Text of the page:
Be able to recognize if the bees on your property are actually honey bees, and if the bees are in a swarm (https://edis.ifas.ufl.edu/in970) or part of an established colony (https://edis.ifas.ufl.edu/in1005) and be able to explain the difference to you,
Explain that if the bees are honey bees, they could be either African or European because it is impossible to differentiate between the two without laboratory analyses,
Ensure that the area around the bees is secured from onlookers, pedestrians, or anyone else who may be in proximity to the bee colony during the removal process,
Ensure that no penned or tied animals are in or near the colony removal area,
Possess either a General Household Pest (GHP) license that covers indoor and outdoor eradication—or a Lawn & Ornamental license (L&O) that covers exterior eradication,
Apply only pesticides that are labeled for use on honey bees or labeled for use on the application site (e.g. some pesticides may not specifically mention honey bees on the label, but they may specify use in a wall void or ground cavity),
Remove from the customer's property all dead bees and all combs associated with the colony, [This is an essential aspect of the removal. If comb is not completely removed, roaches and other insects will be attracted to the rotting brood, fermenting honey may produce an unpleasant odor, and honey/melting wax may soak into the wall causing a stain and rendering that wall impossible to paint or wallpaper.]
Apply a residual pesticide to help protect against bees returning to the location, [A swarm trap (https://edis.ifas.ufl.edu/in785) or sticky trap may be left in the area for up to one month to intercept any other swarms attracted to that location.]
Be responsible for checking, maintaining, and removing bees from any swarm trap or sticky trap left at the former nesting site,
Discuss the removal procedure with the customer before beginning the removal, [This is essential when the colony is located inside a wall or structure. Honey bee colonies established inside a structure and all comb associated with that colony should be removed as soon as possible, and the customer should be aware that a PCO may need to cut into a wall, subfloor, or other area of a structure to effectively perform the removal.] and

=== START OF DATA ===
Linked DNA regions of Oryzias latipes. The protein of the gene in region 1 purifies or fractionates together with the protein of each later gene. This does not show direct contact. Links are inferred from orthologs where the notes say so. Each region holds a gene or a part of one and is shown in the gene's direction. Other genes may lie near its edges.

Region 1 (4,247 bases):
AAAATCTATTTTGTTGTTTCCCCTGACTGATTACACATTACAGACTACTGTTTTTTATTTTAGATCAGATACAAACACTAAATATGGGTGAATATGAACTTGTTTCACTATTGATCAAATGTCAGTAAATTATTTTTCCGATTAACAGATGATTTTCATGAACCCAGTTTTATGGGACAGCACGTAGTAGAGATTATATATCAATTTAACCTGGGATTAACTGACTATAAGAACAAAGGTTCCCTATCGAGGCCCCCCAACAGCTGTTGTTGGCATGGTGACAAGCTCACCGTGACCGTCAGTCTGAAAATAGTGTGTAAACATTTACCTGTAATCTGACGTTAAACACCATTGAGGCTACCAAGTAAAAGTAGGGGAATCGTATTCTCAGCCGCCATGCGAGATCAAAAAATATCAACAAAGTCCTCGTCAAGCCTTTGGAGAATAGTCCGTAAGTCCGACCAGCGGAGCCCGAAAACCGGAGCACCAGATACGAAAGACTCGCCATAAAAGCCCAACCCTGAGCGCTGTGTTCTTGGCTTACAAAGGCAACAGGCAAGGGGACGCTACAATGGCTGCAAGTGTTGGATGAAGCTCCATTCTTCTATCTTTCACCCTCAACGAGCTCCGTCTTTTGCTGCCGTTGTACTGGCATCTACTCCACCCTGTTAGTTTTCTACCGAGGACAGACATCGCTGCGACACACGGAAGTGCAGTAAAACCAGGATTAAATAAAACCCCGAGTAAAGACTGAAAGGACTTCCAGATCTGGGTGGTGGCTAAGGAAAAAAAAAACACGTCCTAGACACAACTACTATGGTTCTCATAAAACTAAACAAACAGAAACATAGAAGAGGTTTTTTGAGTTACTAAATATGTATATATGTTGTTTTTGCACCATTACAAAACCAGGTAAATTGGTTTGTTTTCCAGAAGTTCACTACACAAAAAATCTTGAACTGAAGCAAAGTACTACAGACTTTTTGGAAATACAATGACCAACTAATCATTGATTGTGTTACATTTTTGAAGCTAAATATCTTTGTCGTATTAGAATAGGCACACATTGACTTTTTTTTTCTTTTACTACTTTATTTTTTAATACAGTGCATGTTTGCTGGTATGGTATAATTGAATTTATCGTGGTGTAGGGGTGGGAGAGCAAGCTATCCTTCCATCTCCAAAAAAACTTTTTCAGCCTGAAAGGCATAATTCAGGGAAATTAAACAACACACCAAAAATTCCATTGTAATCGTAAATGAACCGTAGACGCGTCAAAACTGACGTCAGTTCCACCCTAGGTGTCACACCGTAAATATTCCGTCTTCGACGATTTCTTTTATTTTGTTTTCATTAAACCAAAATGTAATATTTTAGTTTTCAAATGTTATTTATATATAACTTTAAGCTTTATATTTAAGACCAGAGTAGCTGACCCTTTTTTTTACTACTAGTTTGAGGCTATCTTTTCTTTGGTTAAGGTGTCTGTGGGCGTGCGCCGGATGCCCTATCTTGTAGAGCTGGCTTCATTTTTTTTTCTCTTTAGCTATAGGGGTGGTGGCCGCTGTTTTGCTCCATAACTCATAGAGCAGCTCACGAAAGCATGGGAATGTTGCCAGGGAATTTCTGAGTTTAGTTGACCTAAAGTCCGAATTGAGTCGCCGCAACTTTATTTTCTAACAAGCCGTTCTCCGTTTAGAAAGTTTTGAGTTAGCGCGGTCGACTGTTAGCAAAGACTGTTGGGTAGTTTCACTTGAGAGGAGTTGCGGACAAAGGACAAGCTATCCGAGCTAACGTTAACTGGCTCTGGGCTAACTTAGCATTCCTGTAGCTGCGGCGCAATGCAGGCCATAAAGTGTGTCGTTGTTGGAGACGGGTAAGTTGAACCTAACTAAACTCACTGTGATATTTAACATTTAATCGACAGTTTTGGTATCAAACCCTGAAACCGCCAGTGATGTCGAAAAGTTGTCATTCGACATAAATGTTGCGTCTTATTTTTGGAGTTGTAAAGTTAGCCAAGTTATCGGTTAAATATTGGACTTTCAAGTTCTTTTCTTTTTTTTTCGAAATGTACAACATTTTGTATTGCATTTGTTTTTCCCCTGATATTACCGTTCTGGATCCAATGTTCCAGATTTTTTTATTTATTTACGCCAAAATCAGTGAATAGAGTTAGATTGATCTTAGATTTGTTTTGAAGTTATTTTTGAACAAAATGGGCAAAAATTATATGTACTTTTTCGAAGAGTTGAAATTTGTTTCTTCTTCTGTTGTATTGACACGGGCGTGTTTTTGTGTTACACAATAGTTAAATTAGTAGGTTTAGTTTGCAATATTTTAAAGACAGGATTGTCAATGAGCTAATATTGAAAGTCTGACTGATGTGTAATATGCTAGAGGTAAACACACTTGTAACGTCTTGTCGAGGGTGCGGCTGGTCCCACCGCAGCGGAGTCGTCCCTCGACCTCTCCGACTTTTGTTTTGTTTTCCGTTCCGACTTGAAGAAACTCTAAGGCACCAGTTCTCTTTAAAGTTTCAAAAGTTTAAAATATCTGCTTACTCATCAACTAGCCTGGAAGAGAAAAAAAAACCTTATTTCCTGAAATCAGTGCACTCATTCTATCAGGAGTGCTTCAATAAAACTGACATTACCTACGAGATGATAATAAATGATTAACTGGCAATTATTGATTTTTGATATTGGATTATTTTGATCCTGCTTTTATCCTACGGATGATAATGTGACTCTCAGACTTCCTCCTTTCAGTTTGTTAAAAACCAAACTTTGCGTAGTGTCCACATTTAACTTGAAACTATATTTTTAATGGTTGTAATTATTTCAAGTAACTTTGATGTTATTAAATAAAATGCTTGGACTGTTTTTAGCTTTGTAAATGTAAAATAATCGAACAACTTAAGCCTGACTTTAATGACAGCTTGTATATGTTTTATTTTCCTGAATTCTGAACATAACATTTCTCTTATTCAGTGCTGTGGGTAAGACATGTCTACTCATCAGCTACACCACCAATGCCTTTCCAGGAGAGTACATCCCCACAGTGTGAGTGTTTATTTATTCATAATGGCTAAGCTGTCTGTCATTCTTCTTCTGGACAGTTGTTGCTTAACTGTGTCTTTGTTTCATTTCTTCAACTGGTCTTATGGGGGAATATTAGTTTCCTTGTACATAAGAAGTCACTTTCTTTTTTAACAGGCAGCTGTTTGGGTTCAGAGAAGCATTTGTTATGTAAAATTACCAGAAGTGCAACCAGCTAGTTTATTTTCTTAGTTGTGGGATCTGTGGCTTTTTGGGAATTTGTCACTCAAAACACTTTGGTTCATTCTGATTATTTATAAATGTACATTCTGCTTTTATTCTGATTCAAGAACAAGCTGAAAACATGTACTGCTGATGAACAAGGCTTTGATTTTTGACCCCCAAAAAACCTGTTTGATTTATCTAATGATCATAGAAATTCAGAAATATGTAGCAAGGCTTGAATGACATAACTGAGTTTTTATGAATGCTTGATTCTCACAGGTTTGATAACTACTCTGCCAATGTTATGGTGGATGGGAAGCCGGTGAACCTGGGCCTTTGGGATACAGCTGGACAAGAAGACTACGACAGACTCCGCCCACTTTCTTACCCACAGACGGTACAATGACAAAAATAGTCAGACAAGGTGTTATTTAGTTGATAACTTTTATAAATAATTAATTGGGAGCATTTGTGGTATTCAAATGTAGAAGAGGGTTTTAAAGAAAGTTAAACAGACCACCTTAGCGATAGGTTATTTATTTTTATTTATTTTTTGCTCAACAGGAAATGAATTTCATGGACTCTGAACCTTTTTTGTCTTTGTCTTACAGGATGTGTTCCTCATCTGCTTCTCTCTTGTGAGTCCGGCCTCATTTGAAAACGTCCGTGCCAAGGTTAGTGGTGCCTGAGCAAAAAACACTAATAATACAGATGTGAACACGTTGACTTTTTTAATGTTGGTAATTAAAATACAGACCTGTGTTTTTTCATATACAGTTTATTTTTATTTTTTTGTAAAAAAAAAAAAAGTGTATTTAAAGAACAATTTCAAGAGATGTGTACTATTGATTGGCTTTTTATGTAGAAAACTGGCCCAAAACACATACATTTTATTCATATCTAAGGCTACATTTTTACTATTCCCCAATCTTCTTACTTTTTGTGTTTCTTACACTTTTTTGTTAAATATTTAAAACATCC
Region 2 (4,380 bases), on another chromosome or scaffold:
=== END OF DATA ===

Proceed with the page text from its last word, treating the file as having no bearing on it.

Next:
Discuss bee-proofing with customer after completion of colony and comb removal (https://edis.ifas.ufl.edu/in741).
The following list gives some examples of things you should not expect a trained PCO to do.
A PCO should not:
Attempt to remove bees without wearing appropriate protective equipment,
Apply any substance not labeled for honey bees or the specific application site,
Remove established colonies during the day (unless discussed and agreed upon with the customer), [When colonies are removed during the day, the bees that are out foraging for nectar and pollen on flowers will return to the nest site that evening. This will result in numerous bees flying around the nest site. If a daytime removal is conducted, it is recommended that the PCO leave a swarm trap or sticky trap to intercept returning bees.]
Indicate that the bees are African bees (or European bees) because it is impossible to differentiate the two without laboratory analyses, or
Charge more for the eradication of African honey bee colonies as it is impossible to differentiate between African and European bees without performing a series of laboratory tests.
What a Customer Should Know
All Florida residents should be aware of the presence of AHBs in Florida. This awareness should encourage healthy respect and caution of all stinging insects and a realization of the importance of honey bees nationwide. In addition to being aware of the presence of AHBs in the state, it may be helpful for a customer to know some basic biological and behavioral characteristics of this honey bee. Many resources exist to educate Floridians specifically about the African honey bees. Please see the Additional Resources section for more information.